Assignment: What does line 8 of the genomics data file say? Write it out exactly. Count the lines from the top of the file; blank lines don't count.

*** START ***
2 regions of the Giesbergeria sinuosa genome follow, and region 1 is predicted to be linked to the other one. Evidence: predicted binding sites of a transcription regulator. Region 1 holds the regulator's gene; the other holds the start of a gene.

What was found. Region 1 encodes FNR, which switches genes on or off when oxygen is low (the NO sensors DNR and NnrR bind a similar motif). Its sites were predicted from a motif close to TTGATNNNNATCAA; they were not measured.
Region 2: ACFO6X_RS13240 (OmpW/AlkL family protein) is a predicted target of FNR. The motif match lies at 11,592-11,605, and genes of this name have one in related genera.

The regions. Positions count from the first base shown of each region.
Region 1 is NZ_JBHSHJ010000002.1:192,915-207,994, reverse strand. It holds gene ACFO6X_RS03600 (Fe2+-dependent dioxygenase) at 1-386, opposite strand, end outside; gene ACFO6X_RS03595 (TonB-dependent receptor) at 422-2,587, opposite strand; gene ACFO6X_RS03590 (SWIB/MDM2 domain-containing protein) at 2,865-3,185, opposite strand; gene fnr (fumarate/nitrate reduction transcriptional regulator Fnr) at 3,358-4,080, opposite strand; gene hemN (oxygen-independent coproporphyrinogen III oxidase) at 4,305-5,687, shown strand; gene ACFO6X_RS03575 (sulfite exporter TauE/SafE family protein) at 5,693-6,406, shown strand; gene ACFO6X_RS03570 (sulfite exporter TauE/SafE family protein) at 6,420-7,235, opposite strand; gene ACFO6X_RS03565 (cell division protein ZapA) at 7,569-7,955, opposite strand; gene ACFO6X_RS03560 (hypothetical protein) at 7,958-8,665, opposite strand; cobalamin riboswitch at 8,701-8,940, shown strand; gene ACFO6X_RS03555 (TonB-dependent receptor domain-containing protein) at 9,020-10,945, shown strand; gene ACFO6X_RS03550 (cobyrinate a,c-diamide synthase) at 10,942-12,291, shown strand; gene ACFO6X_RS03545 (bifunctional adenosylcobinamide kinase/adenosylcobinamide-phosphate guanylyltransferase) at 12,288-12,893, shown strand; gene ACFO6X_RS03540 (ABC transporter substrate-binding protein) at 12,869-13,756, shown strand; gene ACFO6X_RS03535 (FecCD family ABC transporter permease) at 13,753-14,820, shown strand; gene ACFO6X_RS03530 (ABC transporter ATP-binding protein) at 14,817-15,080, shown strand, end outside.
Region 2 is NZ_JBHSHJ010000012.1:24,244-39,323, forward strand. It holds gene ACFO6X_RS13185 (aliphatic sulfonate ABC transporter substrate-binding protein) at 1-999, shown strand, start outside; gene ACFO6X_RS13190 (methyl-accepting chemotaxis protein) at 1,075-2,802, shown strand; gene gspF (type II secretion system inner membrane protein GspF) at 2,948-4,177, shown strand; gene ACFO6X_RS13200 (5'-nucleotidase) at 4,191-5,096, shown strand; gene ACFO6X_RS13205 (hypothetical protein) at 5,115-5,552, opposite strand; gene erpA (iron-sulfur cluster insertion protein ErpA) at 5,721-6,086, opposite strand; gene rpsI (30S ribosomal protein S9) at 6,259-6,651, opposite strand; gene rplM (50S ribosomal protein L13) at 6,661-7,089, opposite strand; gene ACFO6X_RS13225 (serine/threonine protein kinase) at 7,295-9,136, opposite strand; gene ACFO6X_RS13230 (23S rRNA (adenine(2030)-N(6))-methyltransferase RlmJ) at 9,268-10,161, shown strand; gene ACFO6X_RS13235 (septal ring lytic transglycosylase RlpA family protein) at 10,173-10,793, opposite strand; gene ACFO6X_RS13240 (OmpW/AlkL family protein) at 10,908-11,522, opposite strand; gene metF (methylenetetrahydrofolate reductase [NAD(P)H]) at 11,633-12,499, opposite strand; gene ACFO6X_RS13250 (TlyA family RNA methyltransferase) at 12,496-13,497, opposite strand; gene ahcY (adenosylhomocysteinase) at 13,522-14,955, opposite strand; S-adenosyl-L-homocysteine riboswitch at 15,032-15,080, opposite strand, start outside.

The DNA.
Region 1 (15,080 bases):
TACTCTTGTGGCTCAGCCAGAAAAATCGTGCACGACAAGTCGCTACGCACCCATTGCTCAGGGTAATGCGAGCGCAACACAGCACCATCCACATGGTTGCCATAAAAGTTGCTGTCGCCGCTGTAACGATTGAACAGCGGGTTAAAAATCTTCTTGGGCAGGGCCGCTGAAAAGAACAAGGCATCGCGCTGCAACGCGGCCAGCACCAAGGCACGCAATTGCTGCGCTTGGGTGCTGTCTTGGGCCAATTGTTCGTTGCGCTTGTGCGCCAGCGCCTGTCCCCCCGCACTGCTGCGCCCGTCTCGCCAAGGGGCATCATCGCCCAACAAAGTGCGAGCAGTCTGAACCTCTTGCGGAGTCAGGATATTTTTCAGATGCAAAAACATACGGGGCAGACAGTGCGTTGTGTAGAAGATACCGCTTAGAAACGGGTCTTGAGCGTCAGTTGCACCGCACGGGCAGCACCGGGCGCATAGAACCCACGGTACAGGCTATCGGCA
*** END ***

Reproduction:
Region 1 (15,080 bases):